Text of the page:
The Cybersecurity Act of 2015 became law on December 18, 2015, as part of a last-minute omnibus spending plan passed by Congress to avert a government shutdown. Prior to the act’s passage, we summarized its key components and discussed the hot debate surrounding the measure. Among other things, the act created a voluntary information-sharing process with protection from unfounded litigation and provided for reporting and strategies on matters related to the cybersecurity industry. Following its passage, opponents have questioned the act’s legitimacy, denouncing the hasty, closed-door negotiations that resulted in it being tacked onto the 2,009-page spending bill. Now the act is on the chopping block, with a bipartisan bill threatening to repeal it in its entirety.
On January 8, 2016, less than a month after the act was passed, H.R. 4350 was introduced in the U.S. House of Representatives to repeal it. Justin Amash, a Republican representative from Michigan, introduced the bill, stating that he has already garnered bipartisan support in both the House and the Senate. In a statement released shortly after the bill’s introduction, Mr. Amash called the act “the worst anti-privacy law since the USA PATRIOT Act,” calling for its repeal as soon as possible. The bill was referred to the Subcommittee on Crime, Terrorism, Homeland Security, and Investigations on February 3, 2016.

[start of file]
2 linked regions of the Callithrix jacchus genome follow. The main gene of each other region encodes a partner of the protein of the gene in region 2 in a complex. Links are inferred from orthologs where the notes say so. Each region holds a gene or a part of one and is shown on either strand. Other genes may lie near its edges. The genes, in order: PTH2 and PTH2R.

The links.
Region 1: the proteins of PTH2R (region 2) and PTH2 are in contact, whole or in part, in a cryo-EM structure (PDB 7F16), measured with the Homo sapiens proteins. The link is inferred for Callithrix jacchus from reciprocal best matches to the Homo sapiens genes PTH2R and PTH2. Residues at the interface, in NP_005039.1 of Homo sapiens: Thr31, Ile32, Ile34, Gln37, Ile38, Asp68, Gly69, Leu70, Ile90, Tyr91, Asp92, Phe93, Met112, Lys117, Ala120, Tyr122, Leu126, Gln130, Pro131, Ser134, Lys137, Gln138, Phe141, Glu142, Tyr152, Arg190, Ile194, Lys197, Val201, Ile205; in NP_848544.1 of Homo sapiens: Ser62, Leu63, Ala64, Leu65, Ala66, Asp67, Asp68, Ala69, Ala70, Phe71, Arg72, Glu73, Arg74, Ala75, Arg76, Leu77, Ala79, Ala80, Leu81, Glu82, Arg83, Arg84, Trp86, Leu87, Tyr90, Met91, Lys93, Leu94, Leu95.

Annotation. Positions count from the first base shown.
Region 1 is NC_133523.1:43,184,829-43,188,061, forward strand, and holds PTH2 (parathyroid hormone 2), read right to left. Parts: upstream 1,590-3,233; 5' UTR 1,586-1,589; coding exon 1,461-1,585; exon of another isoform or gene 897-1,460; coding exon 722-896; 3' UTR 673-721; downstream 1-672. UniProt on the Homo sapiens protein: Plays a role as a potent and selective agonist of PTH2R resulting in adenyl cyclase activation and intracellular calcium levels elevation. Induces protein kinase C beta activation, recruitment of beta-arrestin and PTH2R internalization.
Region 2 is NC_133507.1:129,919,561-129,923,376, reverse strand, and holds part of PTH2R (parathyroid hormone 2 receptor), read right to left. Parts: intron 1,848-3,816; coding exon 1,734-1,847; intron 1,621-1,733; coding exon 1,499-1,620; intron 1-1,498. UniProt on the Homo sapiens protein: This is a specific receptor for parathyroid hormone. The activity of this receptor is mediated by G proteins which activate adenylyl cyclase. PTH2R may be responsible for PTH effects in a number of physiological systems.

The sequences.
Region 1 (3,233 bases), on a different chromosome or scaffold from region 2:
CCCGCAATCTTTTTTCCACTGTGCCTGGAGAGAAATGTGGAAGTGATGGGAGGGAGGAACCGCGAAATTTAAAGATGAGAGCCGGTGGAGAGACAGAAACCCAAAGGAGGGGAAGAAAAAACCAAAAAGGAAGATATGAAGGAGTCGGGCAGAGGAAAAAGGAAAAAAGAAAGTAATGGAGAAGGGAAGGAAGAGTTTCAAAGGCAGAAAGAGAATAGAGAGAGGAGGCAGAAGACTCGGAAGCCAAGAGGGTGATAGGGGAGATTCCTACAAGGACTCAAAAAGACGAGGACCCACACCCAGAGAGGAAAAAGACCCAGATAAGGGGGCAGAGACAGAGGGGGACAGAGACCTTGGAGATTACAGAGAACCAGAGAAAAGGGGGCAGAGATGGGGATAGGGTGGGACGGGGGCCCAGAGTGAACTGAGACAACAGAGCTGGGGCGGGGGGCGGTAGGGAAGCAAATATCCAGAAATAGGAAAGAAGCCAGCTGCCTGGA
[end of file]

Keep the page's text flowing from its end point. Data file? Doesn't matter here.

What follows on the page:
More information on the effort to repeal the Cybersecurity Act of 2015 is available here and here. We will continue to follow this issue and provide relevant updates. In the meantime, the bill’s progress can be tracked here.